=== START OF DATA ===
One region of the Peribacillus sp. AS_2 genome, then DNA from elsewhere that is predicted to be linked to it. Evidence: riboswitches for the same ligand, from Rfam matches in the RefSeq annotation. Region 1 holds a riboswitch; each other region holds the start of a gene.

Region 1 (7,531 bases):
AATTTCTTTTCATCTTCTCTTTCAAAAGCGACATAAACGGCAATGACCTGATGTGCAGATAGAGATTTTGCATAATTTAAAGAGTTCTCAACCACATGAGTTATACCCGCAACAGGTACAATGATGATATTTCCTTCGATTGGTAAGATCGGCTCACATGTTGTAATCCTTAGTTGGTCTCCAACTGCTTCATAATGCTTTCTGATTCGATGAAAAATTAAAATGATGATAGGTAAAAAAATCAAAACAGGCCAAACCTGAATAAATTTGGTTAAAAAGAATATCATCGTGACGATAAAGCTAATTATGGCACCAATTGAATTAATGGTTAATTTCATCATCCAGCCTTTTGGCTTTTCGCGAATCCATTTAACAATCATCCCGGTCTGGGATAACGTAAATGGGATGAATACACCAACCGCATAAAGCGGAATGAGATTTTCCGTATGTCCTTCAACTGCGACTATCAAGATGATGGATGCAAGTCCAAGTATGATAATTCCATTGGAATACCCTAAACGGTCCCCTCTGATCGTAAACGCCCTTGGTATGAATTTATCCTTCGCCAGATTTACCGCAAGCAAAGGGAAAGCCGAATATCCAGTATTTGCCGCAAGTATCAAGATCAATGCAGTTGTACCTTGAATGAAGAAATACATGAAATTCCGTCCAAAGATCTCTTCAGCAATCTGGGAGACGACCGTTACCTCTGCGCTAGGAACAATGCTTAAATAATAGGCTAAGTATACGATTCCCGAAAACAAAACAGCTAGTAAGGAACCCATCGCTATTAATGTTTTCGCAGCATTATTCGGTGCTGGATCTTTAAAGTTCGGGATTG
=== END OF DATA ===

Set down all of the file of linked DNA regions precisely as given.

One region of the Peribacillus sp. AS_2 genome, then DNA from elsewhere that is predicted to be linked to it. Evidence: riboswitches for the same ligand, from Rfam matches in the RefSeq annotation. Region 1 holds a riboswitch; each other region holds the start of a gene.

Region 1 (7,531 bases):
AATTTCTTTTCATCTTCTCTTTCAAAAGCGACATAAACGGCAATGACCTGATGTGCAGATAGAGATTTTGCATAATTTAAAGAGTTCTCAACCACATGAGTTATACCCGCAACAGGTACAATGATGATATTTCCTTCGATTGGTAAGATCGGCTCACATGTTGTAATCCTTAGTTGGTCTCCAACTGCTTCATAATGCTTTCTGATTCGATGAAAAATTAAAATGATGATAGGTAAAAAAATCAAAACAGGCCAAACCTGAATAAATTTGGTTAAAAAGAATATCATCGTGACGATAAAGCTAATTATGGCACCAATTGAATTAATGGTTAATTTCATCATCCAGCCTTTTGGCTTTTCGCGAATCCATTTAACAATCATCCCGGTCTGGGATAACGTAAATGGGATGAATACACCAACCGCATAAAGCGGAATGAGATTTTCCGTATGTCCTTCAACTGCGACTATCAAGATGATGGATGCAAGTCCAAGTATGATAATTCCATTGGAATACCCTAAACGGTCCCCTCTGATCGTAAACGCCCTTGGTATGAATTTATCCTTCGCCAGATTTACCGCAAGCAAAGGGAAAGCCGAATATCCAGTATTTGCCGCAAGTATCAAGATCAATGCAGTTGTACCTTGAATGAAGAAATACATGAAATTCCGTCCAAAGATCTCTTCAGCAATCTGGGAGACGACCGTTACCTCTGCGCTAGGAACAATGCTTAAATAATAGGCTAAGTATACGATTCCCGAAAACAAAACAGCTAGTAAGGAACCCATCGCTATTAATGTTTTCGCAGCATTATTCGGTGCTGGATCTTTAAAGTTCGGGATTG